The heavyweight cars painted in the IC scheme were the C of G 527-60 seat divided coach Pullman lot 4788 1924 modernized April 1953, 528- 64 seat divided coach Pullman lot 4788 1924 modernized ??, 532-64 seat divided coach Pullman lot 4789 1924 modernized October 1952, 533- 64 seat divided coach Pullman lot 4721 1923 modernized October 1952, and 531-56 seat divided coach Pullman lot 4720 1923 modernized 1940. Cars 527,528,532 and 533 had streamlined rounded roofs and wide windows, while car 531 had a clerestory roof and wide windows.
-- Michael W. Savchak (Savchak@mnr.org), August 06, 2003.
As Mr. ACL Goolsby immediately reminded me, the C of G cars were not delivered in the City of Miami scheme-they were repainted circa 1952 or so. Only the FEC and ACL had cars factory delivered in the City of Miami scheme. The two IC cab signal equipped E-8 units were also not delivered in the IC paint scheme but were repainted some time in the 1950's.
-- Michael W. Savchak (Savchak@mnr.org), August 05, 2003.
Both the IC and the PRR leased sleeper dome cars from the Northern Pacific during the late 1950's early 1960's for winter season use on both the City of Miami and the South Wind. As Joe mentions, the IC went to the expense of repainting the cars in its colors and then again repainting the cars back to the two tone NP green at the end of the lease.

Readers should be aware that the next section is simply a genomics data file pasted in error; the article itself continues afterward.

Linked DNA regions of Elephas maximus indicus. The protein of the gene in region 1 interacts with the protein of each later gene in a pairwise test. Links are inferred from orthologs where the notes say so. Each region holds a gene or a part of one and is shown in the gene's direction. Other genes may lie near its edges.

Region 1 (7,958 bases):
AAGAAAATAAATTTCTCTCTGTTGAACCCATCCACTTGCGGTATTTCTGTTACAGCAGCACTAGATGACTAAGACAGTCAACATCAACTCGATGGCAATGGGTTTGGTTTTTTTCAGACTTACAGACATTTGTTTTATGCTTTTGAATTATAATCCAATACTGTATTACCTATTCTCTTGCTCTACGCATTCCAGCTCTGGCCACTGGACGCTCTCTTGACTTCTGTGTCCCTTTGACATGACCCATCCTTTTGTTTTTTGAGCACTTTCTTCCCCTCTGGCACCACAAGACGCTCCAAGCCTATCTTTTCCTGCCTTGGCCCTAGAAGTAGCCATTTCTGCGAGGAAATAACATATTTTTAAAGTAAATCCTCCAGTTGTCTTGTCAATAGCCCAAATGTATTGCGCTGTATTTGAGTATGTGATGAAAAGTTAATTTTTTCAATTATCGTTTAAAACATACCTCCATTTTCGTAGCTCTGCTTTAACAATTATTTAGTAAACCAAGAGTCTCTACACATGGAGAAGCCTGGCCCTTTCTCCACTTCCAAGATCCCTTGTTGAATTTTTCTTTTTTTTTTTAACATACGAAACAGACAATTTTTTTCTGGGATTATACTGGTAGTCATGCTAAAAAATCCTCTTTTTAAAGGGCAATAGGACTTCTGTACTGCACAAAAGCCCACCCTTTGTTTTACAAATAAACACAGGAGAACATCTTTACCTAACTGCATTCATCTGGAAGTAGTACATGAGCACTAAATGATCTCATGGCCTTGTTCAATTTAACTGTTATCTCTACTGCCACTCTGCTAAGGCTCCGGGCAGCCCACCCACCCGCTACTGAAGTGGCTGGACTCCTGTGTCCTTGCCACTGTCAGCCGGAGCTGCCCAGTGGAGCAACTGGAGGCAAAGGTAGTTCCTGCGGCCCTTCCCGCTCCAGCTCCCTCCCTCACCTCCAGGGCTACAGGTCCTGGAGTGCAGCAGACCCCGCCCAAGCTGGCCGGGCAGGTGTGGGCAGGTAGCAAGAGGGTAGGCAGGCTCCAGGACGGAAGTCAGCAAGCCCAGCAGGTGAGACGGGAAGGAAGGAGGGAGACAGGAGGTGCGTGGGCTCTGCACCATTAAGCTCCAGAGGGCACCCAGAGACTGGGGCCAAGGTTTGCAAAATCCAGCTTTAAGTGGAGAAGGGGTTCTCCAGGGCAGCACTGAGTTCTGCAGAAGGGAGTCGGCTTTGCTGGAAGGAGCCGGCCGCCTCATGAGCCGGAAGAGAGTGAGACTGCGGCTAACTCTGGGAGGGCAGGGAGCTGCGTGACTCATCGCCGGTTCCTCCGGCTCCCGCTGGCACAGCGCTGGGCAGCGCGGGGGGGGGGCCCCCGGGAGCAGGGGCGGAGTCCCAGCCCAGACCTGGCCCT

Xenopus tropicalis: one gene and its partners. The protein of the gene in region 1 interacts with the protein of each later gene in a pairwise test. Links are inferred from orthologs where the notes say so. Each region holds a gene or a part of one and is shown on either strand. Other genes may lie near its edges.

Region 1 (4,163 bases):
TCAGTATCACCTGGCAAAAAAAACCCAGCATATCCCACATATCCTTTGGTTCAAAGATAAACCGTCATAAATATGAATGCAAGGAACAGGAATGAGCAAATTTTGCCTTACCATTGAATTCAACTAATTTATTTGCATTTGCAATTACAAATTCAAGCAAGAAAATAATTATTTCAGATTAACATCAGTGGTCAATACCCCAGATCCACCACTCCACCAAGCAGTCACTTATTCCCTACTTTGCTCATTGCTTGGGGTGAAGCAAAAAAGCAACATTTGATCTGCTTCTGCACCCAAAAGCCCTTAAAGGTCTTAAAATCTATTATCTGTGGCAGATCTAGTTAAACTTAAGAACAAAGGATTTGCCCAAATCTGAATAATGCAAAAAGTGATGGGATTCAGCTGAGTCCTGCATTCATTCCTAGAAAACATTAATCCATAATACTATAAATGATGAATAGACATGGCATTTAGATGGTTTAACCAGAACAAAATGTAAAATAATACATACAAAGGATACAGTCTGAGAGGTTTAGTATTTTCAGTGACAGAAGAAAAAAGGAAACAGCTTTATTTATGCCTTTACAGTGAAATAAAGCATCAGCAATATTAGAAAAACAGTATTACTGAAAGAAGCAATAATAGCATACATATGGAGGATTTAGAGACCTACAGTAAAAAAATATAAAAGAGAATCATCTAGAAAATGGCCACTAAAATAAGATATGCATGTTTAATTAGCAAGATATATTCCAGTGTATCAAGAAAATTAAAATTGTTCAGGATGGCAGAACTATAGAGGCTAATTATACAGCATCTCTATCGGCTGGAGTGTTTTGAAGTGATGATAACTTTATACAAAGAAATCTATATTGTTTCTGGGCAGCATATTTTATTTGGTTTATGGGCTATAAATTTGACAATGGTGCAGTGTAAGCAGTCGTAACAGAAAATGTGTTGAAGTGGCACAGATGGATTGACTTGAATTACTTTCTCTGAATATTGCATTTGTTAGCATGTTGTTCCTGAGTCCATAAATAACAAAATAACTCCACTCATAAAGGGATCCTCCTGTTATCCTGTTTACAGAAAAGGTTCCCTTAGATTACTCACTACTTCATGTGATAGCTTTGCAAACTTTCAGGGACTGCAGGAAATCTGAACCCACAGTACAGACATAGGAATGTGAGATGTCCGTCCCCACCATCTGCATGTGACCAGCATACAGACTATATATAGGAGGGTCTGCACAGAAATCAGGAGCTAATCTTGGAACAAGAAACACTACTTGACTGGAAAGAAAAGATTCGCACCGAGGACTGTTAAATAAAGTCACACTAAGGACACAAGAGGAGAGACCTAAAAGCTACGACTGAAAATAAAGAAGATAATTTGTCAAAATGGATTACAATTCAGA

In early 1967, the IC purchased six dome cars from the Missouri Pacific. Three of the cars were built by Budd in 1948 for use on the Colorado Eagle while three cars were built by Pullman-Standard in 1952 for use on the Texas Eagle. These cars were purchased for use on the City of New Orleans and the City of Miami. In order to keep glass replacement costs to a minimum, and help the air conditioning systems, the IC replaced all of the glass on the front and rear of the dome, as well as the glass on the middle with steel panels. The only remaining glass was at the side of the domes. While this saved glass replacement costs and minimally helped the AC, it made the dome ride somewhat less exhiliarating as there was no front or rear view.